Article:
What does she do with the money? Earning some herself towards what she wants is a good occupation too.

If you can find a positive way to divert her, it might help more than trying to tackle it all head on, at her age and under these circumstances.


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PostPosted: Thu Mar 20, 2014 2:47 pm 
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I tend to agree with Yamin - if there is no issue at school that is causing her to act out of character (she isn't being bullied or in trouble as far as you know?) then it is likely a combination of her feeling uneasy at what is going on at home, (coupled with general unease that most Y6s feel at this stage as they realise their primary school bubble is about to burst), combined with a natural "hormone inspired" need for independence and more responsibility. I would say that it is important to find out why she is taking money - is this a bullying thing or is it that she wants to buy sweets or something for herself that you won't let her have - for example make up or the latest magazines? If it is the former then you can address it with the school, if it is the latter then perhaps you can look at what it is and see if you can find a solution that works for you both - getting her to do jobs for pocket money, for example - responsibility, money and the time and freedom to spend it on herself?


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PostPosted: Thu Mar 20, 2014 4:58 pm 
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We've got a few books from Prometheus Books, including "If you had to choose, what would you do?" which contains little stories about moral dilemmas, and my kids really enjoy/have enjoyed discussing them.

http://www.prometheusbooks.com/index.php?main_page=index&cPath=96_126&sort=20a&page=1

Something like that might help to get conversations started in a fairly neutral fashion - I imagine that at the moment it might be hard to start talking about the current situation without your dd getting defensive.

Good luck :) I do tend to agree that the secretiveness is about separation, not necessarily anything more sinister, but it's not pleasant to live with and she can probably find better ways of asserting her independence.


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PostPosted: Thu Mar 20, 2014 5:06 pm 
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You could call her bluff and buy some snacks specially for her to keep and eat in her bedroom? Why don't you like her eating in there? I can see you might not want her to eat some hot or messy foods in there but is there anything very wrong with biscuits or crisps or whatever? I wonder if maybe she is rebelling because she thinks the rule is silly? You could say 'look it is obviously important to you that you can eat in your room so we are prepared to allow the following foods...'. And then you could get her to vacuum the crumbs up off her own floor and say if she chooses to eat in there could she please ensure that it is kept clean?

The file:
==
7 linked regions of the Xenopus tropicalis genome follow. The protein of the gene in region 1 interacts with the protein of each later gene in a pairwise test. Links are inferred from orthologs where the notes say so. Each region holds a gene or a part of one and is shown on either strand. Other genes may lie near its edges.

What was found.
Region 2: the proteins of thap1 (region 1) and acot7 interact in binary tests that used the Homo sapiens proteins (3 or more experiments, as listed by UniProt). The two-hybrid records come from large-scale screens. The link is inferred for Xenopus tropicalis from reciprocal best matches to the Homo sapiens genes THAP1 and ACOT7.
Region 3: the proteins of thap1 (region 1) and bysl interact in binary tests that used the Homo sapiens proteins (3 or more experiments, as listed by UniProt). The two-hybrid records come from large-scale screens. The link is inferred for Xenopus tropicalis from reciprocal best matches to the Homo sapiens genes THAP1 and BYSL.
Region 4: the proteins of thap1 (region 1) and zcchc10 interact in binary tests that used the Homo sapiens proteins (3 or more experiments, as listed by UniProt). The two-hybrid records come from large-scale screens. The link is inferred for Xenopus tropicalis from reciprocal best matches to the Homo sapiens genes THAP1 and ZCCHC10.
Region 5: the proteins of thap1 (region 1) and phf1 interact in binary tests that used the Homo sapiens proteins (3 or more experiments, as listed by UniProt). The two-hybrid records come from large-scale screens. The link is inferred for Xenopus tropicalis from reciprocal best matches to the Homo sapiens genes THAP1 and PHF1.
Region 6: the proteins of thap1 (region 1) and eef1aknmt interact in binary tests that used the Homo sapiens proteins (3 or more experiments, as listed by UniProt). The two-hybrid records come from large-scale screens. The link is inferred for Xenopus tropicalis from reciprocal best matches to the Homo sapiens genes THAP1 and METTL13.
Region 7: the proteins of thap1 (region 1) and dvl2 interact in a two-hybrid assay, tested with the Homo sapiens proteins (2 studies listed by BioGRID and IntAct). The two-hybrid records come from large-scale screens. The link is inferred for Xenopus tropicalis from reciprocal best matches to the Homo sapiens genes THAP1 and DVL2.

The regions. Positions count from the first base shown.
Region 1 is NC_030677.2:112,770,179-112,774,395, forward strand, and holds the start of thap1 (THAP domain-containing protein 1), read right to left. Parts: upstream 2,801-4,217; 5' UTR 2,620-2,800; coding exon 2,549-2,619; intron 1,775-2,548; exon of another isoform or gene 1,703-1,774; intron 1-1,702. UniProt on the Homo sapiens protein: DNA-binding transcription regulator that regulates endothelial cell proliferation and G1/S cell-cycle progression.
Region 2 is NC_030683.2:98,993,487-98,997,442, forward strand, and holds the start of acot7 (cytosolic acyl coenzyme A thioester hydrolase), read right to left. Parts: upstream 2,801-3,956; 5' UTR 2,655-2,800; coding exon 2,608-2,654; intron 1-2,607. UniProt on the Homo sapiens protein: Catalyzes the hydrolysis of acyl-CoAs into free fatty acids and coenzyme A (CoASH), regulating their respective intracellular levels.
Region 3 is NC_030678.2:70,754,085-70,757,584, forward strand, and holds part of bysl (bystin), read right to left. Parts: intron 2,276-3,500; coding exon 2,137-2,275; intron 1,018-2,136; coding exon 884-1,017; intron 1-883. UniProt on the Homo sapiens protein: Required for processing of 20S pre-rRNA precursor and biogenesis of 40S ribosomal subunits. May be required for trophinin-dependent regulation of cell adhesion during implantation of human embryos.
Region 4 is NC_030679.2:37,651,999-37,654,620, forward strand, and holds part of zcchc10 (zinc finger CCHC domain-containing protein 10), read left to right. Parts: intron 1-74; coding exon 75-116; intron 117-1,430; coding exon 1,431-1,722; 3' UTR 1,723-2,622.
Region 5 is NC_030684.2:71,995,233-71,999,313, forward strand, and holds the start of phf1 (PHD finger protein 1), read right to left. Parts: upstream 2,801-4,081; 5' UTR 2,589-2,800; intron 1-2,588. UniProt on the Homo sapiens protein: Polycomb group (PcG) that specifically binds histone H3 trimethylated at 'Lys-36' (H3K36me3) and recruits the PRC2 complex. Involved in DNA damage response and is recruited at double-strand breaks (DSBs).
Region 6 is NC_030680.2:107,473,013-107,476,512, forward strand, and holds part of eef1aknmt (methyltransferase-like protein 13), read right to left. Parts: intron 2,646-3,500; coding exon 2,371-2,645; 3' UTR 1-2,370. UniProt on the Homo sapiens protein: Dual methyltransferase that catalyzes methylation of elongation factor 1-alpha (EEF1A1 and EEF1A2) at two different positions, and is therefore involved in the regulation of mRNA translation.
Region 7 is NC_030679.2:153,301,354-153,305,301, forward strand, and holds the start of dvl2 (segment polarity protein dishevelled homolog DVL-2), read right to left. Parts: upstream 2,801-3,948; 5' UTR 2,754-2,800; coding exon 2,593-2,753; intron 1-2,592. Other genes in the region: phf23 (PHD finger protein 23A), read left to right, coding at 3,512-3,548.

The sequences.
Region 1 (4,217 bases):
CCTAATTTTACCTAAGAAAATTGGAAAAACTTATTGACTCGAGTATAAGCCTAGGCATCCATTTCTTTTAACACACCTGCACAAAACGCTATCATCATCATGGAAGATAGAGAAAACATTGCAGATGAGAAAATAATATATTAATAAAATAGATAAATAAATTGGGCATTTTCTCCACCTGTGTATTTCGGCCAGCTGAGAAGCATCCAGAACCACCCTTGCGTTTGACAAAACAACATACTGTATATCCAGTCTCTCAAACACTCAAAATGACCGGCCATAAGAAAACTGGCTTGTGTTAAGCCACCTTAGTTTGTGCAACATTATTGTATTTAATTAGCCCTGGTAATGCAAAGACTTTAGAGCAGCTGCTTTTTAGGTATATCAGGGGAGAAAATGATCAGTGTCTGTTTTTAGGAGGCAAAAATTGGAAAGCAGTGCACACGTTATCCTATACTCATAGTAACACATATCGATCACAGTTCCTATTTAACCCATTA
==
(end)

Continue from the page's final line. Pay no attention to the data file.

The taking of money is more significant and I would choose my battles and go for this one. I agree that maybe having her help some others in a charitable capacity might be a good idea (my answer to everything :) ); or what about getting her to help with your supermarket shop to see how much stuff really costs? Kids of this age often have no idea about the value of things. I might say 'look we are prepared to let some things go but this isn't one of them. Money is hard earned and if you steal it from anyone else you will end up in trouble with the police so let's stop now.'

As for asking her to write an essay about honesty - I am not sure you could really expect her to embrace this task with the enthusiasm and effort she might put into school work. I don't think you should see it as a reflection of falling standards of literacy, just perhaps the fact that you are her parents and she doesn't fancy doing it.

And I agree with Yamin's sensible suggestions too.


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PostPosted: Thu Mar 20, 2014 5:11 pm 
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Joined: Tue Feb 11, 2014 10:48 am
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Thank you for the support. Some good ideas, will see what we come up this evening.

Yamin151 wrote:
Is there a chance your DD may be feeling like there is virtually nothing she has any control over? Is there an area that doesn't matter too much that you could give her more control over?


That's something to think about. We had a chat a couple of months back: just me and her and she said we weren't spending much time together and I was paying more attention to her younger sibling. Since then I have consciously spent time with her alone, without including her sibling. She was very mature at that time, said she understood that it was a good thing not to have everything she asked for since she might get spoilt! She agreed that we give money for her valid needs.

We have discussed the situation at work- if anything, it made matters worse. She started crying saying she wouldn't leave the country and cannot think of living anywhere else. She has been here for 5 years now. So, I promised her we would look at all options and discuss with her before taking a final decision. She has a place at the local GS starting in Yr 7, she fell in love with the school and is looking forward to starting there. So, I don't think it is about leaving primary school. She has no problems at school as far as I know but I will talk to her again to see if I can pick up on some issues.